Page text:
Speaking as one who hasn't decided which communion (RC or Orthodox) to join yet, what got me to question the doctrine of Sola Scriptura was what some have pointed out already - that is, Scripture itself appears to have a strong traditional element to it. Point out that there are no verses which spell out the table of contents of the Bible. Cite 2 Thess. 2:15. (There is another verse where Paul speaks of "holding fast to tradition" that I can't recall the reference to right now. I think it's in 1 or 2 Corinthians.....?)
Point out that every time that they pick up their Bible, they are relying on the tradition of the Church to tell them which books are, in fact, Scripture. Ask them how they know which books are supposed to be in the Bible. Unless they sat down somewhere and sorted through thousands of ancient manuscripts and decided themselves. In which case, they've got a whole different set of problems.
Also, point out other traditional aspects of their doctrine. If they believe in the Trinity, point out that nowhere does the Bible spell out that particular doctrine. Finally, point out that Scripture itself does not have a verse that says that Scripture is the final authority. Cite the verse that says the church is the "pillar and ground of truth."
I do not agree with you on the trinity in scriptures. THe Bible clearly teaches that the Father is God, that the Son is God and that the Holy Spirit is God. The Bible also clearly teaches that all 3 persones are distincts from one another. And the Bible clearly teaches there is only one God. So here you have the Trinity clearly taught in scriptures.
This argument is kind of popular, but is totaly untrue and foreign to what the Fathers have taught:
Pay attention, therefore, to what I shall record out of the holy Scriptures, which do not need to be expounded, but only listened to.
ANF: Vol. I, Dialogue of Justin, Chapter 55.
Since, therefore, the entire Scriptures, the prophets, and the Gospels, can be clearly, unambiguously, and harmoniously understood by all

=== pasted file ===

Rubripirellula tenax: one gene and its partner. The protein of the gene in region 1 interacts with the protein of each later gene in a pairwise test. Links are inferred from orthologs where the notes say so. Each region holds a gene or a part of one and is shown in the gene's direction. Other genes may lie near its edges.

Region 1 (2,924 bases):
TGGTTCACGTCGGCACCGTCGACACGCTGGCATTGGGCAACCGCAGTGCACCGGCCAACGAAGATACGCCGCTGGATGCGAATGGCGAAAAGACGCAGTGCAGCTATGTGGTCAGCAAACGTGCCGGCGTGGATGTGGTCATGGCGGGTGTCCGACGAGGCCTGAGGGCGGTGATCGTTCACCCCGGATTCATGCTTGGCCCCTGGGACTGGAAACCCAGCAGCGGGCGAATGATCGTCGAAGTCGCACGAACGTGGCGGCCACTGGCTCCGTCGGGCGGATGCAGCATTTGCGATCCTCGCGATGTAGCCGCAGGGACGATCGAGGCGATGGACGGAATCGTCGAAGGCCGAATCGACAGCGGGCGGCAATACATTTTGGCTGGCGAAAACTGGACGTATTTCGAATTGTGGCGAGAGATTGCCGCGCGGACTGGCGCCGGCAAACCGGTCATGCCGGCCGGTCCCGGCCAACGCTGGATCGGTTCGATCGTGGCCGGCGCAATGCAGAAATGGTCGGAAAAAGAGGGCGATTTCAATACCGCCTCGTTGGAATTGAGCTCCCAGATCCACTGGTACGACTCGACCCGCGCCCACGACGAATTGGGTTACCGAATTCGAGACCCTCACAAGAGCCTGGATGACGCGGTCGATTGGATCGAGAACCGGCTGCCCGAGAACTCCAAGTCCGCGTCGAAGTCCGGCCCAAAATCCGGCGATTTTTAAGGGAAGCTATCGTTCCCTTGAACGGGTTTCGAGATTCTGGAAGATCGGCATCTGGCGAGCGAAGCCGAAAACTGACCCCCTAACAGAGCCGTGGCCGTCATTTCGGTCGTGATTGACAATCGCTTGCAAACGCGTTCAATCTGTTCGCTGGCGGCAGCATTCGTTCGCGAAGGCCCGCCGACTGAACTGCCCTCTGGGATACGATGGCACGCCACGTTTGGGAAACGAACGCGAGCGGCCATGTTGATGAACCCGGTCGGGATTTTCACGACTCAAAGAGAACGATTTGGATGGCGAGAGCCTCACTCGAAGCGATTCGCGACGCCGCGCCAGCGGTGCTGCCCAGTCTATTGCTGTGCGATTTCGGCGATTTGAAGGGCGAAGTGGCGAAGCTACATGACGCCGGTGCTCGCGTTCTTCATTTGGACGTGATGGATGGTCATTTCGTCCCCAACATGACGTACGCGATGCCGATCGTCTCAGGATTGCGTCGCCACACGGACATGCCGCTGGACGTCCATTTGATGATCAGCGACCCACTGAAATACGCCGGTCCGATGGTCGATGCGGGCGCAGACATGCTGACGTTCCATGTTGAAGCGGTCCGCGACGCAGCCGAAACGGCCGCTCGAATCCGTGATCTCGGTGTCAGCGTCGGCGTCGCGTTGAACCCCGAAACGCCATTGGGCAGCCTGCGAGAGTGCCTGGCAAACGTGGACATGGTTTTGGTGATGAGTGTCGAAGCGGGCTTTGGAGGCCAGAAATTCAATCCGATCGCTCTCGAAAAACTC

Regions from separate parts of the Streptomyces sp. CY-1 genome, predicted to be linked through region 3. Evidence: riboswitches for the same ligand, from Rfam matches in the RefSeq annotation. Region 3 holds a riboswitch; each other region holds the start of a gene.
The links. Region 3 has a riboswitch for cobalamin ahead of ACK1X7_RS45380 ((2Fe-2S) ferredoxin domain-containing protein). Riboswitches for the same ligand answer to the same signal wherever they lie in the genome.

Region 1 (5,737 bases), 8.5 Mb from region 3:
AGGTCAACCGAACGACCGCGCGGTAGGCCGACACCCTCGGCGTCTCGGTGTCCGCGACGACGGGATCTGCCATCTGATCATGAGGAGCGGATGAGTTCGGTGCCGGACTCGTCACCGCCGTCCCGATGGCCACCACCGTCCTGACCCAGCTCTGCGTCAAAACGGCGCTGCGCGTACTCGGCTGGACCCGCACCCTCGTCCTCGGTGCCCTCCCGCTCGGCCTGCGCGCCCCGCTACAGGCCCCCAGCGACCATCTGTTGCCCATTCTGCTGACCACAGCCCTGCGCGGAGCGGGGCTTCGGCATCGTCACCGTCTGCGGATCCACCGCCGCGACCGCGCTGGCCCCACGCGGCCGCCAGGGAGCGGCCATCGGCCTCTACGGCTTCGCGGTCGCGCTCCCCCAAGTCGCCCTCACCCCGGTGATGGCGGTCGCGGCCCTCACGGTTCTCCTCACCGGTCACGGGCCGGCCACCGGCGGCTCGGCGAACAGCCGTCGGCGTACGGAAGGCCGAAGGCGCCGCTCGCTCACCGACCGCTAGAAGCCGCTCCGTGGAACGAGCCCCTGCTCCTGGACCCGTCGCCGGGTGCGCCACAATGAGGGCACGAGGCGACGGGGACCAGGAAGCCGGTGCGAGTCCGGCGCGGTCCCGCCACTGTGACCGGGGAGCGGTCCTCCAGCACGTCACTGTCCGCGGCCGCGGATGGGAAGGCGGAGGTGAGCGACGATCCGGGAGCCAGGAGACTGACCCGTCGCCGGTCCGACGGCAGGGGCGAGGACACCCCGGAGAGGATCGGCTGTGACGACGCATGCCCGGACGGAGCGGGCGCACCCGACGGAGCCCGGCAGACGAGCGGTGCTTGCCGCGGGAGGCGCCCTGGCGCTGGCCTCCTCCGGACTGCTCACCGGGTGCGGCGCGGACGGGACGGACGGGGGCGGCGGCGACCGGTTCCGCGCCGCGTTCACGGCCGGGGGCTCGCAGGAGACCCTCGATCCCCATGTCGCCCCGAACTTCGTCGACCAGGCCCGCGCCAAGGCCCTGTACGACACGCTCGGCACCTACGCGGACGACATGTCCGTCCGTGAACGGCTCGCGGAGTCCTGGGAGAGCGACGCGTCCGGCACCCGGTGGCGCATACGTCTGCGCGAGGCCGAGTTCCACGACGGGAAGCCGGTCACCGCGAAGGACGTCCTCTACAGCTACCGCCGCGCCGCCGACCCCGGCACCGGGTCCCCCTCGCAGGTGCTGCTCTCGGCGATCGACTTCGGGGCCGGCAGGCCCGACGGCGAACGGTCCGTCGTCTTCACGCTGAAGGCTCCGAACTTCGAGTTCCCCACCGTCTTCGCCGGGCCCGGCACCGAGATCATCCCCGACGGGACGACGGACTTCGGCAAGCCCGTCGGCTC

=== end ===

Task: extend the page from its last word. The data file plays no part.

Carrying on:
, although all do not believe them; and since they proclaim that one only God, to the exclusion of all others, formed all things by His word, whether visible or invisible, heavenly or earthly, in the water or under the earth, as I have shown from the very words of Scripture
St Irenaeus Vol. I, Against Heresies, 2:27:2.
. Therefore since in the earlier books we proved the Divinity of our Lord Jesus Christ while He was in the flesh by the evidence not only of prophets and apostles, but of evangelists and angels as well
, let us now show that He who was born in the flesh was God even before His Incarnation; that you may understand by the harmony and concord of the evidences from the sacred Scripture
St John Cassian On the Incarnation, Book IV, Chapter 1
But why should I maintain the unity of the Name by arguments, when there is the plain testimony of the Divine Voice that the Name of the Father, the Son, and the Holy Spirit is one? For it is written: "Go, baptize all nations in the Name of the Father, and of the Son, and of the Holy Spirit." [Matthew 28:19]
He said, "in the Name," not "in the Names." So, then, the Name of the Father is not one, that of the Son another, and that of the Holy Spirit another, for God is one; the Names are not more than one, for there are not two Gods, or three Gods.
St Ambrose, On the Holy Spirit, Book I, Chapter 13, Section 132
The object of the apostle in thus writing was not to introduce the diversity of nature, but to exhibit the notion of Father and of Son as unconfounded. That the phrases are not opposed to one another and do not, like squadrons in war marshalled one against another, bring the natures to which they are applied into mutual conflict, is perfectly plain from the passage in question. The blessed Paul brings both phrases to bear upon one and the same subject, in the words "of him and through him and to him are all things." [Romans 11:36] That this plainly refers to the Lord will be admitted even by a reader paying but small attention to the meaning of the words.
St Basil the Great, Of the Holy Spirit, Chapter 5, Section 7For to whom is not the gospel plain?
Who is it that hears, "Blessed are the meek; blessed are the merciful; blessed are the pure in heart," and such things as these, and needs a teacher in order to understand any of the things spoken?
St Chrysostom, Four Discourses on the Rich Man and Lazarus, Discourse 3, Section 3
And Trypho said, “Prove now that this is the case, that we also may agree with you. For we do not understand you to affirm that He has done or said anything contrary to the will of the Maker of all things.”
Then I said, “The Scripture just quoted by me will make this plain to you.
It is thus: ‘The sun was risen on the earth, and Lot entered into Segor (Zoar); and the Lord rained on Sodom sulphur and fire from the Lord out of heaven, and overthrew these cities and all the neighbourhood.’ ” [Gen. xix. 23.]
St Justin Martyr, Dialog with Trypho, Chapter 56
So to say the Trinity is not clear in scriptures is untrue. That the formulation of the Trinity is unclear, and rather implicit, that i agree.